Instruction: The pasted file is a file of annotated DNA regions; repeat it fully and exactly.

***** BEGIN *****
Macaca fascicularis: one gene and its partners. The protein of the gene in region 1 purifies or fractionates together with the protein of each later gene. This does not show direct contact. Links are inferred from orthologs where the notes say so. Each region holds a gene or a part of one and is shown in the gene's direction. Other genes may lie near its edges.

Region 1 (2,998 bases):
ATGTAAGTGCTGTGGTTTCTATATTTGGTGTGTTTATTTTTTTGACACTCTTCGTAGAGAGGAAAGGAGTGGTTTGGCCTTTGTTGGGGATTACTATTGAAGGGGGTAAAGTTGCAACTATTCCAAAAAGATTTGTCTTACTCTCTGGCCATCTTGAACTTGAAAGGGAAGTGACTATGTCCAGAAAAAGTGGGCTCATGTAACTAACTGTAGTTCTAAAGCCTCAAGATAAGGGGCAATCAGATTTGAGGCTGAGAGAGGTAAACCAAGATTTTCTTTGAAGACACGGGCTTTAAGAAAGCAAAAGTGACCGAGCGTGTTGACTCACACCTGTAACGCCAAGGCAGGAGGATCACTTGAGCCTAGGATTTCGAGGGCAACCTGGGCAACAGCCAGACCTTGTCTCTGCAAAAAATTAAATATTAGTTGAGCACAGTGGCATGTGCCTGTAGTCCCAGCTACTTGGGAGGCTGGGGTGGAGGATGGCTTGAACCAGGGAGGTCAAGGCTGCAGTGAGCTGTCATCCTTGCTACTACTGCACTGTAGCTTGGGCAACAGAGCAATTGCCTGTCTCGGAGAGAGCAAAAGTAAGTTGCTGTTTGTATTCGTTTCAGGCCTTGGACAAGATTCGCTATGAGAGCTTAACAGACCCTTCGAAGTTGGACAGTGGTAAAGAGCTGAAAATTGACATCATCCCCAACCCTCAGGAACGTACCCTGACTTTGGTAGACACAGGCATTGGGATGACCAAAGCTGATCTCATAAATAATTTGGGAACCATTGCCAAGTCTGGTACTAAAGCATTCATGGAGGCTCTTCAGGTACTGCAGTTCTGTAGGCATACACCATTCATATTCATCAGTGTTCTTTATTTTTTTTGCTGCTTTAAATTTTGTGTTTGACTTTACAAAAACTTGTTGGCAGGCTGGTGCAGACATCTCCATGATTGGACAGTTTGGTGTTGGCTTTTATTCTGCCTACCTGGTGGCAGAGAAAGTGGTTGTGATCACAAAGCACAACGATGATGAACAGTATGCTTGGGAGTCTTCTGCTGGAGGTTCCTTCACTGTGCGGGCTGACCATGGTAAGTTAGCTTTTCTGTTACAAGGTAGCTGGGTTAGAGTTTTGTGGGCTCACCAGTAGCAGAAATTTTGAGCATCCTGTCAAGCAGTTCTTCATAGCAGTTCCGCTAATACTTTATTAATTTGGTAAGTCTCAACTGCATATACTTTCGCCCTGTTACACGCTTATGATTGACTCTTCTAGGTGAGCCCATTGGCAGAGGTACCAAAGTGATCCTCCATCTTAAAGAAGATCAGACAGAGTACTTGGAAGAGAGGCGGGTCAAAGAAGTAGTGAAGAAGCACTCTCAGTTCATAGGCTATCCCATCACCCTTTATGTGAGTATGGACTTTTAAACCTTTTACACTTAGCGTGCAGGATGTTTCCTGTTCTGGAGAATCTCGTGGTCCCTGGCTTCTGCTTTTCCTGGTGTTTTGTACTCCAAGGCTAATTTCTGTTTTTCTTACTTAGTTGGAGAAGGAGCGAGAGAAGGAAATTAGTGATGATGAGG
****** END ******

Macaca fascicularis: one gene and its partners. The protein of the gene in region 1 purifies or fractionates together with the protein of each later gene. This does not show direct contact. Links are inferred from orthologs where the notes say so. Each region holds a gene or a part of one and is shown in the gene's direction. Other genes may lie near its edges.

Region 1 (2,998 bases):
ATGTAAGTGCTGTGGTTTCTATATTTGGTGTGTTTATTTTTTTGACACTCTTCGTAGAGAGGAAAGGAGTGGTTTGGCCTTTGTTGGGGATTACTATTGAAGGGGGTAAAGTTGCAACTATTCCAAAAAGATTTGTCTTACTCTCTGGCCATCTTGAACTTGAAAGGGAAGTGACTATGTCCAGAAAAAGTGGGCTCATGTAACTAACTGTAGTTCTAAAGCCTCAAGATAAGGGGCAATCAGATTTGAGGCTGAGAGAGGTAAACCAAGATTTTCTTTGAAGACACGGGCTTTAAGAAAGCAAAAGTGACCGAGCGTGTTGACTCACACCTGTAACGCCAAGGCAGGAGGATCACTTGAGCCTAGGATTTCGAGGGCAACCTGGGCAACAGCCAGACCTTGTCTCTGCAAAAAATTAAATATTAGTTGAGCACAGTGGCATGTGCCTGTAGTCCCAGCTACTTGGGAGGCTGGGGTGGAGGATGGCTTGAACCAGGGAGGTCAAGGCTGCAGTGAGCTGTCATCCTTGCTACTACTGCACTGTAGCTTGGGCAACAGAGCAATTGCCTGTCTCGGAGAGAGCAAAAGTAAGTTGCTGTTTGTATTCGTTTCAGGCCTTGGACAAGATTCGCTATGAGAGCTTAACAGACCCTTCGAAGTTGGACAGTGGTAAAGAGCTGAAAATTGACATCATCCCCAACCCTCAGGAACGTACCCTGACTTTGGTAGACACAGGCATTGGGATGACCAAAGCTGATCTCATAAATAATTTGGGAACCATTGCCAAGTCTGGTACTAAAGCATTCATGGAGGCTCTTCAGGTACTGCAGTTCTGTAGGCATACACCATTCATATTCATCAGTGTTCTTTATTTTTTTTGCTGCTTTAAATTTTGTGTTTGACTTTACAAAAACTTGTTGGCAGGCTGGTGCAGACATCTCCATGATTGGACAGTTTGGTGTTGGCTTTTATTCTGCCTACCTGGTGGCAGAGAAAGTGGTTGTGATCACAAAGCACAACGATGATGAACAGTATGCTTGGGAGTCTTCTGCTGGAGGTTCCTTCACTGTGCGGGCTGACCATGGTAAGTTAGCTTTTCTGTTACAAGGTAGCTGGGTTAGAGTTTTGTGGGCTCACCAGTAGCAGAAATTTTGAGCATCCTGTCAAGCAGTTCTTCATAGCAGTTCCGCTAATACTTTATTAATTTGGTAAGTCTCAACTGCATATACTTTCGCCCTGTTACACGCTTATGATTGACTCTTCTAGGTGAGCCCATTGGCAGAGGTACCAAAGTGATCCTCCATCTTAAAGAAGATCAGACAGAGTACTTGGAAGAGAGGCGGGTCAAAGAAGTAGTGAAGAAGCACTCTCAGTTCATAGGCTATCCCATCACCCTTTATGTGAGTATGGACTTTTAAACCTTTTACACTTAGCGTGCAGGATGTTTCCTGTTCTGGAGAATCTCGTGGTCCCTGGCTTCTGCTTTTCCTGGTGTTTTGTACTCCAAGGCTAATTTCTGTTTTTCTTACTTAGTTGGAGAAGGAGCGAGAGAAGGAAATTAGTGATGATGAGG